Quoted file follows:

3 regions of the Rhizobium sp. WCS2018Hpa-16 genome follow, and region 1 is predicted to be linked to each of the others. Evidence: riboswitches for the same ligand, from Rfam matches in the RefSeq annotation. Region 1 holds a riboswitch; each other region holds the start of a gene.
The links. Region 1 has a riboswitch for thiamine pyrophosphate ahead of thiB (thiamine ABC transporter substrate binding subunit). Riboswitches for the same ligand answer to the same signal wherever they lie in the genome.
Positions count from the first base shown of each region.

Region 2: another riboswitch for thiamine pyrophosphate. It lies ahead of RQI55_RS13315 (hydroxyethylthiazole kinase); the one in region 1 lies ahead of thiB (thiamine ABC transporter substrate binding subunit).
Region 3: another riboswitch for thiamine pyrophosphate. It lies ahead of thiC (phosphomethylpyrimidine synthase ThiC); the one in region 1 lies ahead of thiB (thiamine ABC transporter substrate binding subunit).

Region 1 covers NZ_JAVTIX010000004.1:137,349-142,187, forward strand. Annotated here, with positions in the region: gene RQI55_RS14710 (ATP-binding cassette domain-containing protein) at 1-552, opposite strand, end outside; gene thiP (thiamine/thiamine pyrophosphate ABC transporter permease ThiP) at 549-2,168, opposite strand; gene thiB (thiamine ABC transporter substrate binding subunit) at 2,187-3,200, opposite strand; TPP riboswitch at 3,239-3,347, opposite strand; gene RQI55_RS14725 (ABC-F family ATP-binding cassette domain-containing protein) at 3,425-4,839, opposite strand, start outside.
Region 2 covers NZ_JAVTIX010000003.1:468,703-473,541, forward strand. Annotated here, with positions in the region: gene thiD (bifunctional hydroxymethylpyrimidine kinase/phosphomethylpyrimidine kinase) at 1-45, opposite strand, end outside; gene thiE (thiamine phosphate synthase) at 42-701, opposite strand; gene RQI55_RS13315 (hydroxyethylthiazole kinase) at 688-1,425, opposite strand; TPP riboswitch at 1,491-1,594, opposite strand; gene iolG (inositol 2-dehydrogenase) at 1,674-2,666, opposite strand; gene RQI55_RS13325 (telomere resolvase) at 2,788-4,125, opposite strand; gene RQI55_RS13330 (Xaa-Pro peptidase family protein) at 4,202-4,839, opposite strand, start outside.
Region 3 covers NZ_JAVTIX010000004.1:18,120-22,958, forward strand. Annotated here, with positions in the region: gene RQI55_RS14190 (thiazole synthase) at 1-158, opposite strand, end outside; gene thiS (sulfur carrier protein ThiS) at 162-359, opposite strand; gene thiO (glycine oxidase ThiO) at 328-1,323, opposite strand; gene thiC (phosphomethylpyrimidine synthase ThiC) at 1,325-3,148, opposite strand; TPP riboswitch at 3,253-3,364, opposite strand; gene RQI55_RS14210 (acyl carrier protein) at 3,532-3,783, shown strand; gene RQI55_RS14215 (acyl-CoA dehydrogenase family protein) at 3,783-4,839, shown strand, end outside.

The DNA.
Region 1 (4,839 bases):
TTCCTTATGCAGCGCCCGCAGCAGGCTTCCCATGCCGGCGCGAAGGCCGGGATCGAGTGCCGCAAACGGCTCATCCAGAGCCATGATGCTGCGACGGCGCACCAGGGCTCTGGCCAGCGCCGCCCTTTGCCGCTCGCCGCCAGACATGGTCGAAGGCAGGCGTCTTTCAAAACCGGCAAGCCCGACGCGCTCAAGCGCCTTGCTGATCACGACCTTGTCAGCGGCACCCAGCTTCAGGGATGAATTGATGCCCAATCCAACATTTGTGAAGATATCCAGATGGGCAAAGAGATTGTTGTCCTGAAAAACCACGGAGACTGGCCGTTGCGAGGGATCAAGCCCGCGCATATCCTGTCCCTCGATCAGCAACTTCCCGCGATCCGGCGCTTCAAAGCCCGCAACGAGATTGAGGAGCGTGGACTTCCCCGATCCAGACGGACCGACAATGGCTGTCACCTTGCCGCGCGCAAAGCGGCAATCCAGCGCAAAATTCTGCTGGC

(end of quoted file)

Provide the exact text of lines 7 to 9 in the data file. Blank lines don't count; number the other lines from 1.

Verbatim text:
Region 2 covers NZ_JAVTIX010000003.1:468,703-473,541, forward strand. Annotated here, with positions in the region: gene thiD (bifunctional hydroxymethylpyrimidine kinase/phosphomethylpyrimidine kinase) at 1-45, opposite strand, end outside; gene thiE (thiamine phosphate synthase) at 42-701, opposite strand; gene RQI55_RS13315 (hydroxyethylthiazole kinase) at 688-1,425, opposite strand; TPP riboswitch at 1,491-1,594, opposite strand; gene iolG (inositol 2-dehydrogenase) at 1,674-2,666, opposite strand; gene RQI55_RS13325 (telomere resolvase) at 2,788-4,125, opposite strand; gene RQI55_RS13330 (Xaa-Pro peptidase family protein) at 4,202-4,839, opposite strand, start outside.
Region 3 covers NZ_JAVTIX010000004.1:18,120-22,958, forward strand. Annotated here, with positions in the region: gene RQI55_RS14190 (thiazole synthase) at 1-158, opposite strand, end outside; gene thiS (sulfur carrier protein ThiS) at 162-359, opposite strand; gene thiO (glycine oxidase ThiO) at 328-1,323, opposite strand; gene thiC (phosphomethylpyrimidine synthase ThiC) at 1,325-3,148, opposite strand; TPP riboswitch at 3,253-3,364, opposite strand; gene RQI55_RS14210 (acyl carrier protein) at 3,532-3,783, shown strand; gene RQI55_RS14215 (acyl-CoA dehydrogenase family protein) at 3,783-4,839, shown strand, end outside.

The DNA.